Biochemical Study of a HIV-1 Gag-PR Resistance Mechanism
Sebastian Breuer, The Scripps Research Institute, La Jolla
Mentor: Bruce Torbett
Basic Biomedical Sciences
Postdoctoral Fellowship Award
The pandemic of human immunodeficiency virus (HIV) and acquired immunodeficiency syndrome (AIDS) remains an unsolved scientific and medical problem. The research effort since the early 1980s led to a therapeutic strategy that renders an improved and prolonged lifespan, but it in the moment there is no cure, no vaccination and only limited therapy options for AIDS. Moreover, many patients fail therapy and have to change their regimen due to a phenomenon called drug resistance. This is a widely spread problem among HIV positive patients that demands an extensive monitoring of therapy and consequently adjustment of treatment. It is known that HIV is a highly versatile virus but how the virus escapes the cocktail of antiretroviral drugs remains to be clarified. Our goal is the investigation of drug resistance development and definition of a general paradigm that allows the prediction of therapy failure and improvement of therapy...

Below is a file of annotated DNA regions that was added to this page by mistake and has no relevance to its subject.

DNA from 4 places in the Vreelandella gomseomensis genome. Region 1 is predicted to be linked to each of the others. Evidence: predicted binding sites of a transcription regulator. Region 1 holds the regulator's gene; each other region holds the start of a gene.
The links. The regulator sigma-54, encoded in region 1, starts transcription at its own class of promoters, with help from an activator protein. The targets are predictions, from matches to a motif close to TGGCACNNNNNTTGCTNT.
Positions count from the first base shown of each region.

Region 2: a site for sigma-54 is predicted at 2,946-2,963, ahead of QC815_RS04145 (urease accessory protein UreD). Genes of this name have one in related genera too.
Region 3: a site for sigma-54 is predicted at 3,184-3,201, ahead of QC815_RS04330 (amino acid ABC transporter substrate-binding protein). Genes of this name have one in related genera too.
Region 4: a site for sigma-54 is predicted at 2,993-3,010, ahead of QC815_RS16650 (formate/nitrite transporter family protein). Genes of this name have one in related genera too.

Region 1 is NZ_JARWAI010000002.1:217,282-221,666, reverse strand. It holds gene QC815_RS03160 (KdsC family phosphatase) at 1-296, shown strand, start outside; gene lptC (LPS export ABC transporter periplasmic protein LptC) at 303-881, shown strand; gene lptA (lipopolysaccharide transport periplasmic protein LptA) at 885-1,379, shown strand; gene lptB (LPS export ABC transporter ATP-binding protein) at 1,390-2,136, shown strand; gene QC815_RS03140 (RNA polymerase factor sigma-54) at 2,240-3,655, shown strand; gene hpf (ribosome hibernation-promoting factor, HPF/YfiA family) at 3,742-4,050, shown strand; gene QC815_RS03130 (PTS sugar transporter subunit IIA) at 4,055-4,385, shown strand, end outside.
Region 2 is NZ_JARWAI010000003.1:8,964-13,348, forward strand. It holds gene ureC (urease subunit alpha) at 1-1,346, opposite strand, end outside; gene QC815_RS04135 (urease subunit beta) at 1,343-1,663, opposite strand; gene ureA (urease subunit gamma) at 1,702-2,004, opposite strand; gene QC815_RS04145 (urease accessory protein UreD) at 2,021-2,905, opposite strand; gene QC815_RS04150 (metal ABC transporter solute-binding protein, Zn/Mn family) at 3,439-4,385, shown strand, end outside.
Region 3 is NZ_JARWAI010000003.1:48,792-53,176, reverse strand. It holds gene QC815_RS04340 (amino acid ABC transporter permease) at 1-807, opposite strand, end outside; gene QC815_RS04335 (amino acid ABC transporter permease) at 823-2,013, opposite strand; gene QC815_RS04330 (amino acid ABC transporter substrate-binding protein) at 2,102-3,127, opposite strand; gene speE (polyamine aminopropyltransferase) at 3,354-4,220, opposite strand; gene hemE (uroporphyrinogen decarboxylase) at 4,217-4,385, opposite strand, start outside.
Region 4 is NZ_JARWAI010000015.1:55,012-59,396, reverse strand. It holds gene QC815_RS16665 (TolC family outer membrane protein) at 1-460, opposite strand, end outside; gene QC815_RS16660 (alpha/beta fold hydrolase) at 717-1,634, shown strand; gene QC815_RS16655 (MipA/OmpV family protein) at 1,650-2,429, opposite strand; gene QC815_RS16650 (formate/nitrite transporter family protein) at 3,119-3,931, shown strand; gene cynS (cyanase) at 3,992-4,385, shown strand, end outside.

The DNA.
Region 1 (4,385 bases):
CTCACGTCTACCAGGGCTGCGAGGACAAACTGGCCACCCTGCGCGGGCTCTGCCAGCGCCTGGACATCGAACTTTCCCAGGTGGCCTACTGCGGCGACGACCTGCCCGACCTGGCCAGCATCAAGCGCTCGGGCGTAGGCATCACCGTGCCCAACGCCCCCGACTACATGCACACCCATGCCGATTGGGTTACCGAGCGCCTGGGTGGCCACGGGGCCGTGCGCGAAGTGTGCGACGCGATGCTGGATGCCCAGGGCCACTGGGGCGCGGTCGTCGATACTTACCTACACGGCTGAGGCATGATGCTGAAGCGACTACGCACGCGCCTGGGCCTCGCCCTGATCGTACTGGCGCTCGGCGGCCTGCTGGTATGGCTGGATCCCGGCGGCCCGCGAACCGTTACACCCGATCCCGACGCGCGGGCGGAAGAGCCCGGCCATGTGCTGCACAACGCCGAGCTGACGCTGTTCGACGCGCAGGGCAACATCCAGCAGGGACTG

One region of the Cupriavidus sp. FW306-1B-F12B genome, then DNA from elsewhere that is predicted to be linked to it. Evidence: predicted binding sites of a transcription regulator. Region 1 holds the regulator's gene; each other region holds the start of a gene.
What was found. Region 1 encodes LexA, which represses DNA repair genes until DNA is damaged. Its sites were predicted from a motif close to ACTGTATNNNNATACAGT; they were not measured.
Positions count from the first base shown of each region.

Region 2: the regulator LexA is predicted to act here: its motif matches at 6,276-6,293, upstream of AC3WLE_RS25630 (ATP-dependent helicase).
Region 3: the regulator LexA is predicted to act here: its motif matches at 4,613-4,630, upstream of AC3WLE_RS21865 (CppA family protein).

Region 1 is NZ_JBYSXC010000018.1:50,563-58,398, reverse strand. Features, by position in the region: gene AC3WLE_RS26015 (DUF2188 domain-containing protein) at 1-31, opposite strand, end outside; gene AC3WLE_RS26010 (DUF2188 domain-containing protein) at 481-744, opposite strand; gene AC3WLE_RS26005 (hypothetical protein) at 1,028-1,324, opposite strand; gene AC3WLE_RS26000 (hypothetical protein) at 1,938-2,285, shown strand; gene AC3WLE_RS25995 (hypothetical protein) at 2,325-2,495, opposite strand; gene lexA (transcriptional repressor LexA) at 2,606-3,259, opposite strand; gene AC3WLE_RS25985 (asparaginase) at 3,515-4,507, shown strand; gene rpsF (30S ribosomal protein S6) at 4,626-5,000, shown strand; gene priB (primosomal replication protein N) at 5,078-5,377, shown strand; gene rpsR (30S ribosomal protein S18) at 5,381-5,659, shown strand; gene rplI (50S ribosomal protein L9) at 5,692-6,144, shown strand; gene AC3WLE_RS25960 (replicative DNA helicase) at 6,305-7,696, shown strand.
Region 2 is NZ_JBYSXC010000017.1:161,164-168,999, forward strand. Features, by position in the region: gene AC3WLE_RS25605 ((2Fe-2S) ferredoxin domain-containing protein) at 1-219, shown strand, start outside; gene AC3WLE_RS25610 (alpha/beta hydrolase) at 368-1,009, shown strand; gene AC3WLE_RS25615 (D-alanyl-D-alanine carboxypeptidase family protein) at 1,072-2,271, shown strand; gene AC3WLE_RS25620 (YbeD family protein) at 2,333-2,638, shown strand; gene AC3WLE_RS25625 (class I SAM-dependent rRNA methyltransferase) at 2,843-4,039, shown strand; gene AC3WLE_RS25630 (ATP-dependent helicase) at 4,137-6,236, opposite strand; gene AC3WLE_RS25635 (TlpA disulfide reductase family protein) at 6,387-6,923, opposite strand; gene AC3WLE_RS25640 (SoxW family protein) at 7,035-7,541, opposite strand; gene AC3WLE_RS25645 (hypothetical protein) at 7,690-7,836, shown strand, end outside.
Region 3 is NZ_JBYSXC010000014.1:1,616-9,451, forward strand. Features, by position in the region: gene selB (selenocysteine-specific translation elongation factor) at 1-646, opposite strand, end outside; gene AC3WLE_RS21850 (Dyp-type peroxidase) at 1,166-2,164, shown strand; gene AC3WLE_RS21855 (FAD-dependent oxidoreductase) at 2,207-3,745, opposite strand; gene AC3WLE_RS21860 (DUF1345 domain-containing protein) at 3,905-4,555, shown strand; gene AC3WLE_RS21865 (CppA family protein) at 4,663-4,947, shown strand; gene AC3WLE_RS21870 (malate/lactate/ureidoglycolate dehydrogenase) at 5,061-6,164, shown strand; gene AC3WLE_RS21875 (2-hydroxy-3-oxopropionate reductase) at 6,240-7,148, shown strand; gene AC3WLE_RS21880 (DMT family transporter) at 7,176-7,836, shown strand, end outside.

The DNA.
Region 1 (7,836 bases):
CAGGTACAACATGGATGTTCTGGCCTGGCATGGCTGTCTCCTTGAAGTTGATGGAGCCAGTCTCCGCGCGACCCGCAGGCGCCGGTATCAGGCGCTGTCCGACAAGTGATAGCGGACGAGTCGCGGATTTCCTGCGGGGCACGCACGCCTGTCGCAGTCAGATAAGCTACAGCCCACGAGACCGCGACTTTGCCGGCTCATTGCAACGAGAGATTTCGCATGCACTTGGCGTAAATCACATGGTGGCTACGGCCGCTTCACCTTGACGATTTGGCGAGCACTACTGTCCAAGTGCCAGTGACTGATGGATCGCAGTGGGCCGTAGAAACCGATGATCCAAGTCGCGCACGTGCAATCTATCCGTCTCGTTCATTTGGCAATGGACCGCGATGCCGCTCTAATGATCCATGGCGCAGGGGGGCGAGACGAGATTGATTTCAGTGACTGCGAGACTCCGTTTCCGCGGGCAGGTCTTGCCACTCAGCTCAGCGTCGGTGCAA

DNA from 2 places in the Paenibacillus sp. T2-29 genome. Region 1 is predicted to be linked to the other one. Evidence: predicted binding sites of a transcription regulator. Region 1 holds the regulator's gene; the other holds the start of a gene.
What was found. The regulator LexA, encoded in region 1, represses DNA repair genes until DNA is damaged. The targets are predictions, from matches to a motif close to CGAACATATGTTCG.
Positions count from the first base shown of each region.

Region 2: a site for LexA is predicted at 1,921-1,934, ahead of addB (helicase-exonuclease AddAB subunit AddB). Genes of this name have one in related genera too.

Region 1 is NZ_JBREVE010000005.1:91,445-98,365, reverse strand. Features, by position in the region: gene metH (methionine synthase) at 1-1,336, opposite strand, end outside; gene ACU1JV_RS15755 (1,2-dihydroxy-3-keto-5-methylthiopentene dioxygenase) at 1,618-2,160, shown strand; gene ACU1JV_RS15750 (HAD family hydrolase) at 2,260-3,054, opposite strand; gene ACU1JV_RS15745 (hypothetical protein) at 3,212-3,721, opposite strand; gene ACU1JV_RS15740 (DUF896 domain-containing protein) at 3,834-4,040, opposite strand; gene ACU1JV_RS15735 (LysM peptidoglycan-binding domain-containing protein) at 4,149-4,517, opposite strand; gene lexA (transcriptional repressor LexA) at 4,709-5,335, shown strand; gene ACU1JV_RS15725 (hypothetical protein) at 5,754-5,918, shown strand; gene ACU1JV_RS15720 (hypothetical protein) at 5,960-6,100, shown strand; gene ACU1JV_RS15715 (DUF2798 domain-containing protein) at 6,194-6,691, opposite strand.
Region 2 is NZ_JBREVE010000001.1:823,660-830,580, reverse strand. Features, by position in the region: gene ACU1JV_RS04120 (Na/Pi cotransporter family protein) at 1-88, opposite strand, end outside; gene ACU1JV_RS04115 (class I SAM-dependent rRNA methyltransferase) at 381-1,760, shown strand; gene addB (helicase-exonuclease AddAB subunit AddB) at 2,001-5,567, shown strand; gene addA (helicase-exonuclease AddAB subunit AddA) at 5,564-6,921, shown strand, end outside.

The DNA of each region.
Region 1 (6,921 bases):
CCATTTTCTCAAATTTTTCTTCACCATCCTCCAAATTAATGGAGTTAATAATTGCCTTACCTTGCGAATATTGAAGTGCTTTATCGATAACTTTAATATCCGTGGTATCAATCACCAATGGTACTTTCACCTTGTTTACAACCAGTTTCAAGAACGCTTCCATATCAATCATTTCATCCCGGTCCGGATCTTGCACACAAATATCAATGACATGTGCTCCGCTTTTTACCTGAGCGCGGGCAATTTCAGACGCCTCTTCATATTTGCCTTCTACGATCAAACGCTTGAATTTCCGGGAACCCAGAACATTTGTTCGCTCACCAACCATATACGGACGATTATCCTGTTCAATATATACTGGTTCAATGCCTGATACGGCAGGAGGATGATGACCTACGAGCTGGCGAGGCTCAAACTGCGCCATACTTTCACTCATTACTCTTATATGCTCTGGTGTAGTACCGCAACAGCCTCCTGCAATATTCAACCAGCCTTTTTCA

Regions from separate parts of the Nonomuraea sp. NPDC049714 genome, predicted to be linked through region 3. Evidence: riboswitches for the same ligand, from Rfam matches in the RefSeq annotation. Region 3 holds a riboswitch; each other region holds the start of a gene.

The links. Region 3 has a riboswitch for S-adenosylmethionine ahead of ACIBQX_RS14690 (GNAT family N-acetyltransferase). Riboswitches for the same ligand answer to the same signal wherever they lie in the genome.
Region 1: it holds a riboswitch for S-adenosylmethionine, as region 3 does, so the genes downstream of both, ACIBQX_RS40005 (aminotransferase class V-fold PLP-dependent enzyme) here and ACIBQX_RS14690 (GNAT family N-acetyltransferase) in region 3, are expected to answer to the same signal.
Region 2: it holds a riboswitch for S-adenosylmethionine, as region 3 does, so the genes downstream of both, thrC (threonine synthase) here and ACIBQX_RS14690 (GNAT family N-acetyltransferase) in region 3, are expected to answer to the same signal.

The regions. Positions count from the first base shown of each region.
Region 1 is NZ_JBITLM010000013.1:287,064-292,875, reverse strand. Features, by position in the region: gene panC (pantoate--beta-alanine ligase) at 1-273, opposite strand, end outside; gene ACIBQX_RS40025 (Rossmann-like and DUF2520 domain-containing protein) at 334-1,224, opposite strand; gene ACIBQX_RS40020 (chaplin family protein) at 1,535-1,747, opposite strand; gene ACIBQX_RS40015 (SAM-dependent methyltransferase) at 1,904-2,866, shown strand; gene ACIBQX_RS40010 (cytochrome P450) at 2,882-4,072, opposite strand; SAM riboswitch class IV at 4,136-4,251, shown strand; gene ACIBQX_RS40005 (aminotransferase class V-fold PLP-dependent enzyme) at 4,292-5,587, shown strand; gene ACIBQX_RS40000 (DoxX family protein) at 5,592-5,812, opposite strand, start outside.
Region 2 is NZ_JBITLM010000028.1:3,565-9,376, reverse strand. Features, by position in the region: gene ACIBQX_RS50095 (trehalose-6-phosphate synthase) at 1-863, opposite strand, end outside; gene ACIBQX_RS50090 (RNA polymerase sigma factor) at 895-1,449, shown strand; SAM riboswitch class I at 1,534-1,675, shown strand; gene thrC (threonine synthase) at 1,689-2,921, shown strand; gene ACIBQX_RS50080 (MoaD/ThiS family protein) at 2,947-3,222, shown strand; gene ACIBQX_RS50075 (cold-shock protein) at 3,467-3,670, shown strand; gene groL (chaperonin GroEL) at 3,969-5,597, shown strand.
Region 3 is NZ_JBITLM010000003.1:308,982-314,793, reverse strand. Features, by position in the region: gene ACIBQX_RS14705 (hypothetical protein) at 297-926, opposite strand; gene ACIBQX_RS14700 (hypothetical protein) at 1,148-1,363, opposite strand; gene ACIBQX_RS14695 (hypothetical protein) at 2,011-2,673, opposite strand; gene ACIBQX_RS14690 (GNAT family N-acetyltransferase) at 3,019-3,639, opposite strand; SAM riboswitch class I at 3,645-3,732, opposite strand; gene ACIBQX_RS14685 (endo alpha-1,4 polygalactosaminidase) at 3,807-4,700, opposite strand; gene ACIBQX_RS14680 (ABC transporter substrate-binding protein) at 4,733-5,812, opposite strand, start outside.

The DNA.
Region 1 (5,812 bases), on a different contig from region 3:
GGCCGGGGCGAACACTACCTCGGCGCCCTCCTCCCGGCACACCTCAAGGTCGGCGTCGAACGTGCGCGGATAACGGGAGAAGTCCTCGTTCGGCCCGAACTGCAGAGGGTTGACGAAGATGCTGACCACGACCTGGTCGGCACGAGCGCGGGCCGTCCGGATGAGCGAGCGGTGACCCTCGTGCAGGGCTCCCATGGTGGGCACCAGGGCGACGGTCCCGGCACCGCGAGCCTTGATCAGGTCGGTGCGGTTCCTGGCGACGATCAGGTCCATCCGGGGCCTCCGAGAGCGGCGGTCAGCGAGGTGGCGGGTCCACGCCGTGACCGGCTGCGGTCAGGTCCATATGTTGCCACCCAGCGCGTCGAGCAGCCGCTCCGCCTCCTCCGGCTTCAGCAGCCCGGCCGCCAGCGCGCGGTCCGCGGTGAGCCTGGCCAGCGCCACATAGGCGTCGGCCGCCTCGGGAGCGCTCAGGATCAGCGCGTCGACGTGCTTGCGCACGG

In the past, we developed a novel technique that allows studies of an important viral process at a molecular level. Together with scientist at the University of California, San Diego (UCSD) and The Scripps Research Institute (TSRI) we intend to employ this technique to learn more about the underlying mechanism and make suggestions for future strategies. Moreover, we will pursue first steps towards new HIV therapeutics by employing the novel technique for dug discovery and inhibitor development. Many molecular processes during the HIV life cycle represent potential targets for current drug development. In collaboration with chemists at TSRI we will focus on a key function during virus production and provide new small compounds that potentially could be part of the antiviral drug pool.